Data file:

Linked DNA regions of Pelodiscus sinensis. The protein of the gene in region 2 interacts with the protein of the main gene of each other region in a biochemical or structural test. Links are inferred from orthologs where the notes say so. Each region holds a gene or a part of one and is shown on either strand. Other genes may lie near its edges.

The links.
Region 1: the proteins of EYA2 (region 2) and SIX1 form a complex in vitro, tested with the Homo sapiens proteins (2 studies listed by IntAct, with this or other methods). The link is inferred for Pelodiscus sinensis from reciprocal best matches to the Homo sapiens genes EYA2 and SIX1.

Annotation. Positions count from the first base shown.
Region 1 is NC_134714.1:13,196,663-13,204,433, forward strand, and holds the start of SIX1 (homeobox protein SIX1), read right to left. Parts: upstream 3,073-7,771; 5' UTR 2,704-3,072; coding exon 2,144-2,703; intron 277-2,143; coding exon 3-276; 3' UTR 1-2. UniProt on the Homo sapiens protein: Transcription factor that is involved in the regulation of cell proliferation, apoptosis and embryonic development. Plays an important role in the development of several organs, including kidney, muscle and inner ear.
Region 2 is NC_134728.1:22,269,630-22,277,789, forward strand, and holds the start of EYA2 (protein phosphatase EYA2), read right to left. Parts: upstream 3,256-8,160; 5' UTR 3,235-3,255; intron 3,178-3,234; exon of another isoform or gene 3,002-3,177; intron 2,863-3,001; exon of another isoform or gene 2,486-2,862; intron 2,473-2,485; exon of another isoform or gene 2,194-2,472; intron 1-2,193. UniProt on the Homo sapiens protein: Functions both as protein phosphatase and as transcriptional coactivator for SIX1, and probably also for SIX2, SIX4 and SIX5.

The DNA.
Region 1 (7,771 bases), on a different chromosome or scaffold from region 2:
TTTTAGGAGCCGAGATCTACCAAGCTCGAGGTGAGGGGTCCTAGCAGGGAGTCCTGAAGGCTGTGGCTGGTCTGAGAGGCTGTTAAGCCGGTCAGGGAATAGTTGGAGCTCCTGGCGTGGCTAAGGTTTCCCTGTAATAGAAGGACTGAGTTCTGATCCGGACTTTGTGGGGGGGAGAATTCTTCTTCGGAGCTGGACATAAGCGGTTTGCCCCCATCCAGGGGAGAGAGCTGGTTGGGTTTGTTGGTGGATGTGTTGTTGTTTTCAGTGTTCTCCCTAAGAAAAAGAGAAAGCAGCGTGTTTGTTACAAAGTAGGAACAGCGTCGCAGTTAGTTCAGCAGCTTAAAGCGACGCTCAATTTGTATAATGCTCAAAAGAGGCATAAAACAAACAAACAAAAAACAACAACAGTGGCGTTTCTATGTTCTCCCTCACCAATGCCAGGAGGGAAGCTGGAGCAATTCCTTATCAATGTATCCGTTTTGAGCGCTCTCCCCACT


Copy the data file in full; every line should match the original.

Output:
Linked DNA regions of Pelodiscus sinensis. The protein of the gene in region 2 interacts with the protein of the main gene of each other region in a biochemical or structural test. Links are inferred from orthologs where the notes say so. Each region holds a gene or a part of one and is shown on either strand. Other genes may lie near its edges.

The links.
Region 1: the proteins of EYA2 (region 2) and SIX1 form a complex in vitro, tested with the Homo sapiens proteins (2 studies listed by IntAct, with this or other methods). The link is inferred for Pelodiscus sinensis from reciprocal best matches to the Homo sapiens genes EYA2 and SIX1.

Annotation. Positions count from the first base shown.
Region 1 is NC_134714.1:13,196,663-13,204,433, forward strand, and holds the start of SIX1 (homeobox protein SIX1), read right to left. Parts: upstream 3,073-7,771; 5' UTR 2,704-3,072; coding exon 2,144-2,703; intron 277-2,143; coding exon 3-276; 3' UTR 1-2. UniProt on the Homo sapiens protein: Transcription factor that is involved in the regulation of cell proliferation, apoptosis and embryonic development. Plays an important role in the development of several organs, including kidney, muscle and inner ear.
Region 2 is NC_134728.1:22,269,630-22,277,789, forward strand, and holds the start of EYA2 (protein phosphatase EYA2), read right to left. Parts: upstream 3,256-8,160; 5' UTR 3,235-3,255; intron 3,178-3,234; exon of another isoform or gene 3,002-3,177; intron 2,863-3,001; exon of another isoform or gene 2,486-2,862; intron 2,473-2,485; exon of another isoform or gene 2,194-2,472; intron 1-2,193. UniProt on the Homo sapiens protein: Functions both as protein phosphatase and as transcriptional coactivator for SIX1, and probably also for SIX2, SIX4 and SIX5.

The DNA.
Region 1 (7,771 bases), on a different chromosome or scaffold from region 2:
TTTTAGGAGCCGAGATCTACCAAGCTCGAGGTGAGGGGTCCTAGCAGGGAGTCCTGAAGGCTGTGGCTGGTCTGAGAGGCTGTTAAGCCGGTCAGGGAATAGTTGGAGCTCCTGGCGTGGCTAAGGTTTCCCTGTAATAGAAGGACTGAGTTCTGATCCGGACTTTGTGGGGGGGAGAATTCTTCTTCGGAGCTGGACATAAGCGGTTTGCCCCCATCCAGGGGAGAGAGCTGGTTGGGTTTGTTGGTGGATGTGTTGTTGTTTTCAGTGTTCTCCCTAAGAAAAAGAGAAAGCAGCGTGTTTGTTACAAAGTAGGAACAGCGTCGCAGTTAGTTCAGCAGCTTAAAGCGACGCTCAATTTGTATAATGCTCAAAAGAGGCATAAAACAAACAAACAAAAAACAACAACAGTGGCGTTTCTATGTTCTCCCTCACCAATGCCAGGAGGGAAGCTGGAGCAATTCCTTATCAATGTATCCGTTTTGAGCGCTCTCCCCACT